The game takes platforming and makes it just a little bit more stressful, too. Usually, you can jump on an enemy’s head to kill it or at least do something to fight back. You’re helpless in this game, though, and you will easily whittle through all nine of the lives you start the game with because of it. There are many lives strewn throughout the church to keep you going, but the extreme danger you’re in will probably eat up all of them as well.

The game is pretty devious with its platforming. Your character has a decent jump that can get him over a lot of stuff, but the game is very good at combining hazards. You rarely have to jump over just one thing, typically having to contend with a cliff, poisonous drips from the ceiling, and other attacks all flying around you. The windows to get through some of these areas are pretty small, and you have to be patient and wait for the opportunity to get by. It took a lot of tries to get through.

Getting around enemies is just the start, though. This game encourages you to poke around and try things. There are lots of levers and actions the player can perform that the game doesn’t explain, and there are a few hidden passages that need to be found to finish the game. I tended to look at the rooms as individual puzzles rather than pieces of a single place when I played it, and it slowed me down quite a bit. The whole building is one large puzzle, and while it’s not excessively complicated it will keep you busy for a while before you finish it.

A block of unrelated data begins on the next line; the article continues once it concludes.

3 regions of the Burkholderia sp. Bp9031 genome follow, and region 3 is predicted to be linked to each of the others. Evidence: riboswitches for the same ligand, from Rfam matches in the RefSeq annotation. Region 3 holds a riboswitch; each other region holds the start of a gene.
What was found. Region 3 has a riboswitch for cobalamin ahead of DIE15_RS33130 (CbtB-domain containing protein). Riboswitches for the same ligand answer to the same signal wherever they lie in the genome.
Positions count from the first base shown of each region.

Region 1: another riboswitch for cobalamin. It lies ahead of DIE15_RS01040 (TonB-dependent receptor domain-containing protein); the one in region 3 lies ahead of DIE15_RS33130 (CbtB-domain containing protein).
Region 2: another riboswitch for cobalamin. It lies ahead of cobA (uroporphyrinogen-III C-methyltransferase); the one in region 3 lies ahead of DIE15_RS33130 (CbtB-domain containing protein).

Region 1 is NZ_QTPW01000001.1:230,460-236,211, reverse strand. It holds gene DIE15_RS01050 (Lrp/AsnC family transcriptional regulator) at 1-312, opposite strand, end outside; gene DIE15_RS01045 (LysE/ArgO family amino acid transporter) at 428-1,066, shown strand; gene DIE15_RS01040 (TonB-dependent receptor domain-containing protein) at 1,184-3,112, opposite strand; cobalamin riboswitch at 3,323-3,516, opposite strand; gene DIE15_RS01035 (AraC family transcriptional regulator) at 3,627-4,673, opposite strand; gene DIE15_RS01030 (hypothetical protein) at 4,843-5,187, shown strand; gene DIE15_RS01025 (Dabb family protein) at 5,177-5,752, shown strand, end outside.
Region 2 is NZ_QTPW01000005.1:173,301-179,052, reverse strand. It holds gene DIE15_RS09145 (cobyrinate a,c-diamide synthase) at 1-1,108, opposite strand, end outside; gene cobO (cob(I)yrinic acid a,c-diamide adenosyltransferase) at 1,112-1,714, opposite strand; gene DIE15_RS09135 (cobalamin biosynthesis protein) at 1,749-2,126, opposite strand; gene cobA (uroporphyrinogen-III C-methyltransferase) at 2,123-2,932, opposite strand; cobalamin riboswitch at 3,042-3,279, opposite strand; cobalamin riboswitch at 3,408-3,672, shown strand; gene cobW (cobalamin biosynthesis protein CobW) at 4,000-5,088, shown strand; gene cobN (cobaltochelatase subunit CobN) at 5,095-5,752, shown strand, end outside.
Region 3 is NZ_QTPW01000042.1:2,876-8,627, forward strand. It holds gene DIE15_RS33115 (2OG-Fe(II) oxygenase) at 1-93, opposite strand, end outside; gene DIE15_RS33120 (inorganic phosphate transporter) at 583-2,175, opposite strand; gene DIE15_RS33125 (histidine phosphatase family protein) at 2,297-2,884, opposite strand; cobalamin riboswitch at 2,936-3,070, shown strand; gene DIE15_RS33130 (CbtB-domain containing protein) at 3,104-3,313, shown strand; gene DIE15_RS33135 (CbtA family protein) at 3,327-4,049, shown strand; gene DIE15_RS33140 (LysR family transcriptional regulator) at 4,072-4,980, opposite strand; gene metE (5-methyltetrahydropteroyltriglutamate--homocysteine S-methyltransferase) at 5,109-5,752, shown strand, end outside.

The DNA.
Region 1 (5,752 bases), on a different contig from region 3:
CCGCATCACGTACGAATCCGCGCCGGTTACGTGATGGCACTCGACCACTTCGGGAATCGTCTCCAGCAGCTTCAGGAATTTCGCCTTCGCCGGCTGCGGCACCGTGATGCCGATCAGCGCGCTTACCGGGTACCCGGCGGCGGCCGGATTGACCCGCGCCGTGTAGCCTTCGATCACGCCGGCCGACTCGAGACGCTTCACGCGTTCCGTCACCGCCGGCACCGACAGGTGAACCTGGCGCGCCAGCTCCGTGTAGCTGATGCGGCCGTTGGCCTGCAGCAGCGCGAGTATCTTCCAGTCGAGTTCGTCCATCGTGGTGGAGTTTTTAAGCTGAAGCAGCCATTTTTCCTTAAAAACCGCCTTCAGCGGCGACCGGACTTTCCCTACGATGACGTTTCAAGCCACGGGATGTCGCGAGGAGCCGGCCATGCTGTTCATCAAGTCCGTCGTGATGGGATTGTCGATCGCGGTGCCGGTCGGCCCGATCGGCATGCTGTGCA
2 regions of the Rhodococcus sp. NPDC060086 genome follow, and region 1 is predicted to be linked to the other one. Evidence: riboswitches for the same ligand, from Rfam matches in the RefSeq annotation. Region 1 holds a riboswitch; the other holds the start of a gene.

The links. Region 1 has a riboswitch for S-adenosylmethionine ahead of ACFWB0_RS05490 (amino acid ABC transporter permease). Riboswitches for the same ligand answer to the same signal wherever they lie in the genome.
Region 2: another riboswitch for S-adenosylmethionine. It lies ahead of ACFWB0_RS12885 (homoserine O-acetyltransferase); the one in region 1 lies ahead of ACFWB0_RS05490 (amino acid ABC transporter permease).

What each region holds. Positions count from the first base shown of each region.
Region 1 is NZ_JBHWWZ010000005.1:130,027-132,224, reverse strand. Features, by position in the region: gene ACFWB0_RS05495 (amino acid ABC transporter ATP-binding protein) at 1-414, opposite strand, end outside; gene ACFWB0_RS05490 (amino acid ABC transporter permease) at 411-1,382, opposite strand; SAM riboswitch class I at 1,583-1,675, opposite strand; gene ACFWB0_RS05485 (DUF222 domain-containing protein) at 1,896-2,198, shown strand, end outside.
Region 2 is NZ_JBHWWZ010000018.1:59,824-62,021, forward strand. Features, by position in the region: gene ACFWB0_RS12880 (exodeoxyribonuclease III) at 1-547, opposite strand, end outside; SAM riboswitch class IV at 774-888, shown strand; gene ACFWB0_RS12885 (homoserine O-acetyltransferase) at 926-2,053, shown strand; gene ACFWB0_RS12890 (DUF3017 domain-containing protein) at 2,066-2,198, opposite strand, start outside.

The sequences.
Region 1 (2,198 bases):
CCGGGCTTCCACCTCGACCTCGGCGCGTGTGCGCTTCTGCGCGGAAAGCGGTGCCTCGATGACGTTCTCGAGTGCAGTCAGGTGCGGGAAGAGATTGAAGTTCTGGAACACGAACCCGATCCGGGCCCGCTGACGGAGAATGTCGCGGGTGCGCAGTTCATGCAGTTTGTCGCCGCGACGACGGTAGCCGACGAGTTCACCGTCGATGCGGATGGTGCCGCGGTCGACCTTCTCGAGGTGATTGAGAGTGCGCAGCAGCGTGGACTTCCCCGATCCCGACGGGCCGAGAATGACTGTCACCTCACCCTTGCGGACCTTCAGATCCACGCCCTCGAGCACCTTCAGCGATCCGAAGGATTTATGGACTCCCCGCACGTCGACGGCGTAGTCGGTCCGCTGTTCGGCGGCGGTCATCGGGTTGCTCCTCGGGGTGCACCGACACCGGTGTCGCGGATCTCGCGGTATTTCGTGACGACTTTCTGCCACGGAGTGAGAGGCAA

Despite its simplistic colors it has a dark vibe to it. Its character models are large and cartoonish, but the subject matter makes everything a little creepy. The back story is typically something you can throw away for most platformers, but in this game it tied everything together. The representations of creatures in the game were primitive, but the whole ambiance of the game really makes it fun to play through. Fans of challenging games and horror games should both like it.

Finally, there was the Megaman Sprite Game created by the same guy who does the webcomic. It’s…odd. It’s also a good time for the hour or so you’ll be playing it, and it really scratched the RPG itch I get every once in a while. I have a lot of trouble finding the time for an RPG these days, something that’s made even worse by the fact that I hate leaving games unfinished. So, finding one that I could get through in just over an hour had me sitting down and playing it as soon as I heard about it.

Until the game tells you otherwise, always walk on the paths the game provides. I know it sounds silly, but there is a bad ending in the game that revolves around you stepping off the path. That probably sounds stupid to you, and I assure you it was, but it’s in keeping with the rest of the game. It carries itself with a bizarre, internet sense of humor. I’m not talking about memes and lolcats, but it does seem to have a similar style of humor. If you’re in the right mood this game can be downright hilarious, but it’s the kind of funny that is just about impossible to describe to another human being without showing them the game.